11 Tips to Help Families Navigate the Return to Work
The initial switch to child care often presents a challenging adjustment period for families. Though difficult, this introductory phase is temporary with everyone adjusting at their own pace. After working with many families throughout this transition, the YMCA has gathered the following eleven tips to help make the return back to work a little easier for you and your family.
Set a positive tone • Children often reflect the mood of their parents. If you are nervous or emotional, they will likely pick up on it. Keep a positive outlook and calm demeanour to guide your child’s reaction. Children adapt quickly and it’s often more difficult on the parent. It is important to remember you will all settle into a new normal soon enough.
Meal prep • It’s normal for children to feel over stimulated after a full day of playing in a new setting. For the first while, they may be clingy for attention once you return home. Make freezer meals ahead of time and as much as you can, use your crock-pot and prep dinners the night before. Simplifying dinner time will allow for more quality time together to wind down and reconnect.
Spend some time apart • If your child is unaccustomed to being away from you, it’s best to gradually introduce small increments of time apart. Leave your child with a babysitter or go for a workout and leave him or her in child minding. This will help each of you adapt slowly while reassuring your child that you will always return.
Make a fun to-do list • Besides the standard meal prep and child care shopping list, be sure to include fun bonding activities on your to-do list. Make time for activities you enjoy together, particularly those that will be hard to do once you’re back at work. Go swimming, enjoy story time at the library, go for a trip together or participate in mom and me classes that only take place during the week.
Socialize your child • Give your child the opportunity to adjust to interacting with other children outside of the home. Exposure to new places and faces at playdates, play centres and in community programs will help children foster independence, learn to play and familiarize themselves with group settings.
Manage expectations • If you expect to get out the door on time, have nutritious dinners on the table, arrive in an impeccable outfit and avoid meltdowns every single day, you are likely setting yourself up for failure. Remember to go easy on yourself. It will take some time for the entire family to settle into this new flow of life but you will get there.
Transition slowly • Ensure you give your child adequate time to adjust to his or her new environment and child care providers. It’s extremely helpful if you can spend some time at the facility with your child for the first few visits. From there, try to leave him or her for shorter ‘trial runs’ to gradually work up to eight-hour days. If possible, see if you can go back to work part-time for the first while or start mid-week to further ease the transition.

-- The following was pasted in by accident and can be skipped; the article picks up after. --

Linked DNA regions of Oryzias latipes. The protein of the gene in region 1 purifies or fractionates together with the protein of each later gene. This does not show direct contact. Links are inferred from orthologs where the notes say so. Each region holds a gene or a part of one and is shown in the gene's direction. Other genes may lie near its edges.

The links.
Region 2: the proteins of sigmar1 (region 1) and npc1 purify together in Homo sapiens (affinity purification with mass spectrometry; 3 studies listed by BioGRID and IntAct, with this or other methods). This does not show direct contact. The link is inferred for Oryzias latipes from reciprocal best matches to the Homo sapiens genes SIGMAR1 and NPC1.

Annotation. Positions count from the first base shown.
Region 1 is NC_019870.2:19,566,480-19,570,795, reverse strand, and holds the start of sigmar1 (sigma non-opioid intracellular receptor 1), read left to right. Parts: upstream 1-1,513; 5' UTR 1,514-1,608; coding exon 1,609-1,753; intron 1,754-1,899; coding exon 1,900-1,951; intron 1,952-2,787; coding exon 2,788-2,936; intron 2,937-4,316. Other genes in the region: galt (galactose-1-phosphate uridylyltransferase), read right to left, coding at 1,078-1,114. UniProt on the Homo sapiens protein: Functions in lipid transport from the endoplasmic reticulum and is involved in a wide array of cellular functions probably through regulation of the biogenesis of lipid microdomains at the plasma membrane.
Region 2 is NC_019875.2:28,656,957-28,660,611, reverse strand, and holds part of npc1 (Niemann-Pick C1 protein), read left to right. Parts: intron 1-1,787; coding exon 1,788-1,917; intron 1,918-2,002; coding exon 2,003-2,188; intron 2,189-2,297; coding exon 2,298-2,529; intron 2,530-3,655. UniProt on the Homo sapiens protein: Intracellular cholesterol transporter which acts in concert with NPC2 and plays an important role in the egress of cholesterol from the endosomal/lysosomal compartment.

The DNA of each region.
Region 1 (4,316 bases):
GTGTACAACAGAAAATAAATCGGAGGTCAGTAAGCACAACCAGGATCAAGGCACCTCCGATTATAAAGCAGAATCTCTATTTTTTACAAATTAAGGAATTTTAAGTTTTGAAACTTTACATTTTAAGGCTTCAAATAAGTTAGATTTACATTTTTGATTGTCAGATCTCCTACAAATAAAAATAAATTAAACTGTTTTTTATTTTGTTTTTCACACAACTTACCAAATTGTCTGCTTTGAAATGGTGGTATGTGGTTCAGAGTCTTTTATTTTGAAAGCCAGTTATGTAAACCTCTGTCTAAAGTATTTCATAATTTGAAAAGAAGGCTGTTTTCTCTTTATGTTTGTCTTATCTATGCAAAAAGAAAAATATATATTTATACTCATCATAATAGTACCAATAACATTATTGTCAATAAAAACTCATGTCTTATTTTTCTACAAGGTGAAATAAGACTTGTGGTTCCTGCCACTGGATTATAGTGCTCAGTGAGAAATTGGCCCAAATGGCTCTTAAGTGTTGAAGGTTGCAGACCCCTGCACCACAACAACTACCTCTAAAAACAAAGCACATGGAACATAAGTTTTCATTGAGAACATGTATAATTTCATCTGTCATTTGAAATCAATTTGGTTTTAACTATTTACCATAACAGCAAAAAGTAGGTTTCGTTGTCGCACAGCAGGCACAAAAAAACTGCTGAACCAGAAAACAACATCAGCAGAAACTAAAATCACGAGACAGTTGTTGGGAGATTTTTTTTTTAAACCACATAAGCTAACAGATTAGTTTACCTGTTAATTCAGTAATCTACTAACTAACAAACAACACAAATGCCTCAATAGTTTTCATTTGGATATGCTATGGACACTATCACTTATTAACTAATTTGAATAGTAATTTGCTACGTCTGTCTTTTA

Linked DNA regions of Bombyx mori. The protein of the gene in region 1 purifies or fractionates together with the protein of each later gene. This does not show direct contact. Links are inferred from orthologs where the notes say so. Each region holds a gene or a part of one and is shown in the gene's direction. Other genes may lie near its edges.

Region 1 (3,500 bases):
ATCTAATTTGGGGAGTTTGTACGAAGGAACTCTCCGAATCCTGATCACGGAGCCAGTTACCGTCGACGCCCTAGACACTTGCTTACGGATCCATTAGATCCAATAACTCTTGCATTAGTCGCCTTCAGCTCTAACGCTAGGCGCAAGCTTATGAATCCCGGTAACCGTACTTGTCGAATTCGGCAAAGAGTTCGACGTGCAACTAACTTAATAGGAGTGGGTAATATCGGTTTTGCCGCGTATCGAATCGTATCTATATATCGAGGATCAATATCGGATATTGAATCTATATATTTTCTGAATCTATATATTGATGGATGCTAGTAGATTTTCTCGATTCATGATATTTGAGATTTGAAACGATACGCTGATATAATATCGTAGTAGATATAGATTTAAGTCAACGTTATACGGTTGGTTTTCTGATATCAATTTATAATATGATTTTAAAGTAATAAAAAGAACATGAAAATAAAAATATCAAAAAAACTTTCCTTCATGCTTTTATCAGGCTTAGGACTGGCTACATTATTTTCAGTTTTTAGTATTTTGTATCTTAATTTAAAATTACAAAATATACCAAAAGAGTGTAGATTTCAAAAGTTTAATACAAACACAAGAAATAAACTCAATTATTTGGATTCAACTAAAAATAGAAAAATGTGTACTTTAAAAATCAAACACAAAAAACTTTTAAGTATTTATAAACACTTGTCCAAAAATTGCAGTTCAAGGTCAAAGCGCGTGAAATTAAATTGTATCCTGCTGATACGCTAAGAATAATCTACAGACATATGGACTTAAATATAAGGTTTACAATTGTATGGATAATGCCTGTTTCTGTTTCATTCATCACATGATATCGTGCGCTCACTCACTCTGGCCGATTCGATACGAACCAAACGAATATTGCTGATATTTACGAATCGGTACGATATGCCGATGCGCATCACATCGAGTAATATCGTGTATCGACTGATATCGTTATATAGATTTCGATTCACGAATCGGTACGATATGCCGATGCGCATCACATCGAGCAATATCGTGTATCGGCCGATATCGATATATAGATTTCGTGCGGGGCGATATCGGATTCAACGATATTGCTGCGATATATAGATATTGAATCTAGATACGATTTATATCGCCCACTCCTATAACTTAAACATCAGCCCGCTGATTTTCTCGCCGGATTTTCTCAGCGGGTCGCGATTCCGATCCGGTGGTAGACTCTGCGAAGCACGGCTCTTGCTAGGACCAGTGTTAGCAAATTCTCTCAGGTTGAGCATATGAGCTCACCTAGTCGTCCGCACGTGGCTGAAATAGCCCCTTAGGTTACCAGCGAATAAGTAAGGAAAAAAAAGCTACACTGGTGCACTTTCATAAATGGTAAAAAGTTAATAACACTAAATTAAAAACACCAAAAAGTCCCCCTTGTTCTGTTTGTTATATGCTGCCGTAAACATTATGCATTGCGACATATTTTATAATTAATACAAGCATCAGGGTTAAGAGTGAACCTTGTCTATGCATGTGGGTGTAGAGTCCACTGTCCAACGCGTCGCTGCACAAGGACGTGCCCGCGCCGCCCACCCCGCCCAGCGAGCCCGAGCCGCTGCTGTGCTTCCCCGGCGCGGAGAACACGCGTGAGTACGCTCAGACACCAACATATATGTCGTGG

Simplify your morning routine • Streamlining routines will allow for more bonding time as a family. Shower, make lunches and lay out clothes the night before. After getting ready, put a housecoat over your clothes to avoid wearing your child’s breakfast to work. Divide morning tasks among family members. See if child care providers will feed your child breakfast when they arrive.
Allow for extra time getting out the door • The first few drop offs will likely take the longest. Make sure you leave adequate time to deal with any extra messes or outfit changes and to make sure your child is settled in nicely before you leave. If you are frantic and rushed your child will pick up on it. Tears will be inevitable and when they do come, it’s best if you’re a little ahead of schedule to squeeze in some reassuring snuggles.
Prepare for sick days • When heading into child care for the first time, it’s inevitable your child will fall ill after exposure to new germs. Although good for their immune system, this can be difficult to plan around. Stock your medicine cabinet and look into immune boosting foods and remedies. Make sure you are fully aware of the sick time your employer allows for. Share time off between parents and ensure you have back-up care options.
Be greedy with your time together • Now is the time to focus on quality over quantity and be fully present with your child. Make weekends together count, decline social invitations, unplug more often and ensure you have plenty of uninterrupted play time together. Don’t over schedule your family, especially for the first while. One hour of engaging play together is better than four hours of distracted time in the same house.
It’s important to remember that most every family gets through this transition. If you are feeling guilty, look into the many benefits of child care. Take comfort in the fact that the majority of child care providers are passionate about what they do and that Canada has many laws in place to ensure quality standards are met. Your child will eventually enjoy his or her time in child care. Remember that whether you stay at home, work full-time or part-time, the love and bond shared between a child and parent is irreplaceable.
The YMCA is a trusted charity and the largest child care provider in Canada. They are dedicated to nurturing young minds and helping children reach their full potential. Thanks to generous donors, the YMCA is able to offer financial assistance above and beyond government subsidy for families in need. Learn more at ymcaokanagan.ca.